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Full-thickness Skin vs. Synthetic Mesh in the Repair of Large Incisional Hernia

The recruitment status of this study is unknown. The completion date has passed and the status has not been verified in more than two years.
Verified September 2015 by Leonard Clay, Karolinska Institutet.
Recruitment status was:  Active, not recruiting
Sponsor:
ClinicalTrials.gov Identifier:
NCT01413412
First Posted: August 10, 2011
Last Update Posted: September 29, 2015
The safety and scientific validity of this study is the responsibility of the study sponsor and investigators. Listing a study does not mean it has been evaluated by the U.S. Federal Government. Read our disclaimer for details.
Information provided by (Responsible Party):
Leonard Clay, Karolinska Institutet
August 9, 2011
August 10, 2011
September 29, 2015
December 2009
December 2016   (Final data collection date for primary outcome measure)
Rate of complication [ Time Frame: 3 month, 1 year and 3 year post-operative clinical follow-up ]
Complications will be assessed over a 3 year period of regular follow-up by an objective surgeon who is unaware of which surgical method which was used. Eventual complications may include infection, bleeding, seroma and fistula formation.
Rate of complication [ Time Frame: 3 year period of follow-up ]
Complications will be assessed over a 3 year period of regular follow-up by an objective surgeon who is unaware of which surgical method which was used. Eventual complications may include infection, bleeding, seroma and fistula formation.
Complete list of historical versions of study NCT01413412 on ClinicalTrials.gov Archive Site
  • Ventral Hernia Pain Questionnaire (VHPQ) [ Time Frame: 1 year period of follow-up ]
    All subjects will complete the VHPQ which will be used to assess their pre- and postoperative pain.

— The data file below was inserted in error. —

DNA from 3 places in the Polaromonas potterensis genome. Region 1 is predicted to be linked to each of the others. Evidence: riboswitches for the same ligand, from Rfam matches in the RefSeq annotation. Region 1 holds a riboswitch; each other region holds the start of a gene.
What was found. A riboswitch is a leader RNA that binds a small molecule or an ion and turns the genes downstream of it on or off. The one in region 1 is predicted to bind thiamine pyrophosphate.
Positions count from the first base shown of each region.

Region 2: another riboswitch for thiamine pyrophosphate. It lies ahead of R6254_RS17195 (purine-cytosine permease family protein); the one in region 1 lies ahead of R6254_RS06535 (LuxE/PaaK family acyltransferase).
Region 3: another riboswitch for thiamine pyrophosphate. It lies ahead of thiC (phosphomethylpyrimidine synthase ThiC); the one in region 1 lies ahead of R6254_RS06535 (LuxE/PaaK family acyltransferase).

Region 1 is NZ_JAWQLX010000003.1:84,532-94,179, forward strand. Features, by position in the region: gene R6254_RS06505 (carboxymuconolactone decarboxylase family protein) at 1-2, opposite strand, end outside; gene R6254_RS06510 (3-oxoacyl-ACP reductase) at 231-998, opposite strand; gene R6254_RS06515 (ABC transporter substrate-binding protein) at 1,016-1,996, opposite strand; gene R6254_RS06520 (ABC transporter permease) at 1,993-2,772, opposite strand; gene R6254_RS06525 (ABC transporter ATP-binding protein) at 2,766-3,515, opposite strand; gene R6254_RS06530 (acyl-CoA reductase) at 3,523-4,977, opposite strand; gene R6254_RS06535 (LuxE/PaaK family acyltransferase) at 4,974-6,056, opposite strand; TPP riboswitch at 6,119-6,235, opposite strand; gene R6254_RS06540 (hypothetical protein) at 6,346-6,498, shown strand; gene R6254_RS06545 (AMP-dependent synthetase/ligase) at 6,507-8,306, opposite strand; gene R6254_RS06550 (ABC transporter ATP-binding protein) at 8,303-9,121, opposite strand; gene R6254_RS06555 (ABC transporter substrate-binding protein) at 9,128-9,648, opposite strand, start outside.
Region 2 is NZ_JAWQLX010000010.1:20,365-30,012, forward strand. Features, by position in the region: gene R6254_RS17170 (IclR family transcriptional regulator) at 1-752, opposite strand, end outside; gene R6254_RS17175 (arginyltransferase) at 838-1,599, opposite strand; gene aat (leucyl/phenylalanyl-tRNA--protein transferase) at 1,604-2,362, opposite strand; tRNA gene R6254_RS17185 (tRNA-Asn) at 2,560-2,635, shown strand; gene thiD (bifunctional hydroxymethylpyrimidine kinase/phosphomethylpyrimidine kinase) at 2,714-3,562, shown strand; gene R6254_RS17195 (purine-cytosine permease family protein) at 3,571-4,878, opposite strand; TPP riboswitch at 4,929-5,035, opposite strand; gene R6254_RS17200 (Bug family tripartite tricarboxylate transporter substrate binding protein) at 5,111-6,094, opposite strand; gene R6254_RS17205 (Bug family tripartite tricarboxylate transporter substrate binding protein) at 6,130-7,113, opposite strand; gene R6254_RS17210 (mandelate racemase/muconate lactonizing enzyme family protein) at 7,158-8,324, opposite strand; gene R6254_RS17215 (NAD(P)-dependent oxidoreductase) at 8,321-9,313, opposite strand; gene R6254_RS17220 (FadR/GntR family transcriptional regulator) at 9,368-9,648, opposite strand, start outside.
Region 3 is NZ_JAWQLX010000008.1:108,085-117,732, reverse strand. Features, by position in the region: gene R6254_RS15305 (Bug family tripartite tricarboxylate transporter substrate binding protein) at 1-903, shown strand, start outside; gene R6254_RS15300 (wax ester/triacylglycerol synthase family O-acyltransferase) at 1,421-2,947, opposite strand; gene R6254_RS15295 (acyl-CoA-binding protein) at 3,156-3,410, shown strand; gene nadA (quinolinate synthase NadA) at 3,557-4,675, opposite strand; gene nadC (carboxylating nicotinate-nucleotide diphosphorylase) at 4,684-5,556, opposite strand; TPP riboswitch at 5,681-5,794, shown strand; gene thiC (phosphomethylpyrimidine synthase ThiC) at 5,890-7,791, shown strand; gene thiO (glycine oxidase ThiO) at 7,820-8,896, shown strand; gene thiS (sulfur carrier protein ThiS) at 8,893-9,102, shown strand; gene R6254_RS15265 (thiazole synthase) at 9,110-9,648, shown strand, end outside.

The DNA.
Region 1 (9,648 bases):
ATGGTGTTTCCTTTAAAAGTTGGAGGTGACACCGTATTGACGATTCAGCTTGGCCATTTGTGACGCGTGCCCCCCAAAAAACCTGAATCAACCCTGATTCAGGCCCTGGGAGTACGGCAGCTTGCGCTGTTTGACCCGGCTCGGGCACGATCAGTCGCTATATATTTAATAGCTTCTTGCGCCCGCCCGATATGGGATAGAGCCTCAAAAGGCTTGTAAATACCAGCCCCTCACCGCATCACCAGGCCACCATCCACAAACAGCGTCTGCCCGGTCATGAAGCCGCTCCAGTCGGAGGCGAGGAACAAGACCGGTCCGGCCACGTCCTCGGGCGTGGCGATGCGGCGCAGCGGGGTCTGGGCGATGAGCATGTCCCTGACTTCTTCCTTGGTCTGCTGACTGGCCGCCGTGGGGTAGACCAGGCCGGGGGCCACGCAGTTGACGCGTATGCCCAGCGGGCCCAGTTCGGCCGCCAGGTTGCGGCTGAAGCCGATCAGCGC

• Abdominal wall function [ Time Frame: 3 year period of follow up ]
    All subjects will undergo testing of abdominal wall function and strength using the Biodex.
Same as current
Not Provided
Not Provided
 
Full-thickness Skin vs. Synthetic Mesh in the Repair of Large Incisional Hernia
Full-thickness Skin vs. Synthetic Mesh in the Repair of Large Incisional Hernia - a Prospective Randomized Controlled Study
This is a prospective randomized study to compare surgical methods for the repair of large abdominal hernia.
Patients with giant (>10 cm in diameter) abdominal wall hernia are included in a prospective randomized study comparing conventional mesh repair with the best possible method to onlay full thickness skin grafts.
Interventional
Not Provided
Allocation: Randomized
Intervention Model: Parallel Assignment
Masking: Single (Participant)
Primary Purpose: Treatment
  • Ventral Hernia
  • Postoperative Pain
  • Procedure: Ventral hernia repair using full thickness skin graft
    25 patients
  • Procedure: Ventral hernia repair using mesh
    25 patients
  • Experimental: Hernia repair using full-thickness skin graft
    25 patients
    Intervention: Procedure: Ventral hernia repair using full thickness skin graft
  • Experimental: Hernia repair using Mesh
    25 patients
    Intervention: Procedure: Ventral hernia repair using mesh
Not Provided

*   Includes publications given by the data provider as well as publications identified by ClinicalTrials.gov Identifier (NCT Number) in Medline.
 
Unknown status
50
December 2016
December 2016   (Final data collection date for primary outcome measure)

Inclusion Criteria:

  • ventral hernia > 10 centimeters, abdominal wall pain or discomfort, desire hernia repair.

Exclusion Criteria:

  • < 18 years of age, ongoing pregnancy or nursing, ongoing immunosuppressive treatment,ongoing smoking.
Sexes Eligible for Study: All
18 Years to 90 Years   (Adult, Senior)
No
Contact information is only displayed when the study is recruiting subjects
Sweden
 
 
NCT01413412
2009/227-31/3
No
Not Provided
Not Provided
Leonard Clay, Karolinska Institutet
Karolinska Institutet
Not Provided
Study Director: Karin Strigård, MD Karolinska Institute CLINTEC
Principal Investigator: Leonard Clay, MD Karolinska Institute CLINTEC
Study Chair: Ulf Gunnarsson, MD Karolinska Institute CLINTEC
Karolinska Institutet
September 2015

ICMJE     Data element required by the International Committee of Medical Journal Editors and the World Health Organization ICTRP